Ban the consultants. Futurists and health care consultants would be banished for two years unless they were prepared to do bedside management engineering, helping doctors and nurses design care processes that really work. There would be no conferences about the future of health care, PowerPoint presentations would be outlawed and there would be no national meetings, unless they were authorized by Don Berwick.

Freeze the insurers. All insurers would be required to keep all the members they currently have. There would be no marketing or dropping of coverage, and all the money saved from their marketing budget would be sent to the Time Out Czar, who would use the money to build a new delivery system from scratch for the uninsured.

Shut up the politicians. Politicians would not be allowed to talk about health care unless they specified how it was going to be made more affordable. Promising Magic Kingdom entry passes to a dysfunctional health care delivery system would be banned.

Furlough the doctors. All doctors would be furloughed at a salary of $500,000 a year for a specialist and $200,000 a year for a primary care doctor. They would be called back to staff a redesigned delivery system as needed. This suggestion actually might save a lot of money, because physicians’ net income is only about 10 percent of health care costs. It is the economic havoc they wreak trying to get that income in a fee-for-service system that causes all the problems.

Zero-base the delivery system. Starting with the uninsured, the Time Out Czar would design a rational delivery system. I started my health care career doing zero-based budgeting in Canadian health care. It was made fashionable in the late 1970s by Jimmy Carter, but the premise was simple: What would you do with your first dollar of expenditure, then with the next layer of spending, and so on, all to reach the optimum outcome?

At a recent meeting of emerging global health care leaders from Africa, Asia, North America and Europe, I suggested that if you took the zero-based approach to health globally, you would start with spending your first health care dollar on clean water and condoms, then add lady health workers (as they do in Pakistan, where local women, not nurses, are empowered to give basic prenatal care, dramatically reducing infant mortality), then add immunization and hydration therapy for infants, then capitated primary care (as they do in Chile), then free generic drugs (as in South Africa), then basic outpatient surgical services. All of this could be done for probably less than $1,000 per capita, even in the United States. You would have to spend much more before you ever built hospitals or bought MRIs, but even developing countries fall into the trap of building fancy Western hospitals as a symbol of a great health care system.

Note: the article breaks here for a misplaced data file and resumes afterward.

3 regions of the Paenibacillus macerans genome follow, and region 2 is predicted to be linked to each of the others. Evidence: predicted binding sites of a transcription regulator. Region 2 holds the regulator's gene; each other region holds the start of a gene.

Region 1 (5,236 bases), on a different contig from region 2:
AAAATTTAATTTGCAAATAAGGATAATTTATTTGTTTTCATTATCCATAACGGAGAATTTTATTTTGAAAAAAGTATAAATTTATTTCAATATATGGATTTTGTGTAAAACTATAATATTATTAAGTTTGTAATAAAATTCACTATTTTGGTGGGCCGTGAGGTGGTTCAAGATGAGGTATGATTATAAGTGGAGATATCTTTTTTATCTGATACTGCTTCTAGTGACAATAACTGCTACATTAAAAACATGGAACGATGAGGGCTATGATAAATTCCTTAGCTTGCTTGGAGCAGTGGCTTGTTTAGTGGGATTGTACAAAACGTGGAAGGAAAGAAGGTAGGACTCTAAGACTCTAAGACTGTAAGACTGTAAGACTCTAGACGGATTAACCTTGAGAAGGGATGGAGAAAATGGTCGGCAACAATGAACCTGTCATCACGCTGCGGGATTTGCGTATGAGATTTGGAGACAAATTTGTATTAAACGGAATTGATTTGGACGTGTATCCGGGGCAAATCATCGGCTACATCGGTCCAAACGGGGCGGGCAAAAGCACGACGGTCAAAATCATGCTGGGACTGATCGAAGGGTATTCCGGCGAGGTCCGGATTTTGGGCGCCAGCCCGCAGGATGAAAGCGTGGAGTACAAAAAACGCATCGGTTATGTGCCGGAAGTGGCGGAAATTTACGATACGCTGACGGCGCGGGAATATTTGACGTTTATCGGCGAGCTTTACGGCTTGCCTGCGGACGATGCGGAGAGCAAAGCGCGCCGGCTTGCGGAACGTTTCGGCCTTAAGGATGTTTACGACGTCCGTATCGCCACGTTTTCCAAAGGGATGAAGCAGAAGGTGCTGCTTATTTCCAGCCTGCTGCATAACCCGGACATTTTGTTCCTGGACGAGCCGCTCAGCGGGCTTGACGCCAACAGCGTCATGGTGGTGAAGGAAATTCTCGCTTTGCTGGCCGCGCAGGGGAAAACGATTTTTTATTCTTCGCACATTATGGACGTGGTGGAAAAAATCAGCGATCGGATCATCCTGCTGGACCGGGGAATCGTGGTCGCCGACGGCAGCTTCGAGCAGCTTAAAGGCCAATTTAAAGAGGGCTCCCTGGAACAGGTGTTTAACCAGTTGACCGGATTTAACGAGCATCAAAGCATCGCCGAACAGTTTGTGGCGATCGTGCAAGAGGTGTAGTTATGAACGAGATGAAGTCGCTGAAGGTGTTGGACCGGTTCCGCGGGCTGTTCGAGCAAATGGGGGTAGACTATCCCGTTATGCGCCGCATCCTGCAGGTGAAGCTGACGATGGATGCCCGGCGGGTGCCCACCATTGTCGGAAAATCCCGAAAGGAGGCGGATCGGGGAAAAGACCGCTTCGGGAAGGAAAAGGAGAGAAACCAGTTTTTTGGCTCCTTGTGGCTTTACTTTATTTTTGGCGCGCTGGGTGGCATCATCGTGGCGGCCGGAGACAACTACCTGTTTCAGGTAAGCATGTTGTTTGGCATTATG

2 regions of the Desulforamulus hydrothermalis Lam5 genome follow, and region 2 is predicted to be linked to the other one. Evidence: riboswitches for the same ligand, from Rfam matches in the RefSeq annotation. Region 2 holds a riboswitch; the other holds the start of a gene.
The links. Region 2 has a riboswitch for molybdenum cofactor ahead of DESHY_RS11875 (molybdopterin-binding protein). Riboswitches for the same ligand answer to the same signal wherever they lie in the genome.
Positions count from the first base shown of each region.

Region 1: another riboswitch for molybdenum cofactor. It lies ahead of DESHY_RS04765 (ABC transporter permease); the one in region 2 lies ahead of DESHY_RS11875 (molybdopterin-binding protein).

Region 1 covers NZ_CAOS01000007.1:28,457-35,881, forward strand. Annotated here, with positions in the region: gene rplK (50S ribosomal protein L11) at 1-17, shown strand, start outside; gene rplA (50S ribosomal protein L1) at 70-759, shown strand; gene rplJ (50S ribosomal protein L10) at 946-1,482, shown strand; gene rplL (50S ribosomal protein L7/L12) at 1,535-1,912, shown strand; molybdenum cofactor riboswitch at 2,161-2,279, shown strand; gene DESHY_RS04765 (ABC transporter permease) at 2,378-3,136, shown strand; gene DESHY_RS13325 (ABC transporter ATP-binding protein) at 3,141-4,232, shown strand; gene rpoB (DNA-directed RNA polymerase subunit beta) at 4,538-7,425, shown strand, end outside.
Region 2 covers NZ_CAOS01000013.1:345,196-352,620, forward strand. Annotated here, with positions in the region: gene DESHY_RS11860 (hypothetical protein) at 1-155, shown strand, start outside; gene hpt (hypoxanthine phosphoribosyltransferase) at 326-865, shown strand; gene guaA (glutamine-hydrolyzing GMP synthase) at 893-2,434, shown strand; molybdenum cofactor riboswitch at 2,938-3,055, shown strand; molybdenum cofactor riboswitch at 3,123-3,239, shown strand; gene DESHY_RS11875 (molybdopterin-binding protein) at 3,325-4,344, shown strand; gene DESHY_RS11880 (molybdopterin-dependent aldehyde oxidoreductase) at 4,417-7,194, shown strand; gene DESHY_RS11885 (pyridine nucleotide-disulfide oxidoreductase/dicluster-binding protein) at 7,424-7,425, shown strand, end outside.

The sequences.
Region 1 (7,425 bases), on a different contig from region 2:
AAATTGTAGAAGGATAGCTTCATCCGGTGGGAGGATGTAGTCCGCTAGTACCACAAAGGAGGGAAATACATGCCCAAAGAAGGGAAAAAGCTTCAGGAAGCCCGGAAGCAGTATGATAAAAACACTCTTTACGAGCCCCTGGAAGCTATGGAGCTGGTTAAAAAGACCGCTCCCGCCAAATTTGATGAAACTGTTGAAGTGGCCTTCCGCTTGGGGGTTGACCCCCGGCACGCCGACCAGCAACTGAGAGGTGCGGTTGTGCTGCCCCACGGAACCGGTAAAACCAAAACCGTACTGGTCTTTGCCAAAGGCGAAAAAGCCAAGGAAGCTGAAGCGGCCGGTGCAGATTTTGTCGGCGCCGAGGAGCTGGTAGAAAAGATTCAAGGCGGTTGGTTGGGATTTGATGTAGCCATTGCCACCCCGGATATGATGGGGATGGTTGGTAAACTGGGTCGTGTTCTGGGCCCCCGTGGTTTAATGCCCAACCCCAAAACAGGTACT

Obviously, this is not a serious proposal. But if we do not pause and reflect; if we do not start to set priorities based on cost-effectiveness criteria; if we do not change the reimbursement system for providers to reward outcomes, not volume of marginally effective services; if we do not become more judicious in our introduction of new technology, we will bankrupt ourselves. We will create millions more uninsured and underinsured, and we will have no policy options left.

Ian Morrison is an author, consultant and futurist based in Menlo Park, Calif. He is also a regular contributor to H&HN OnLine. This article 1st appeared on May 1, 2007 in HHN Magazine online site.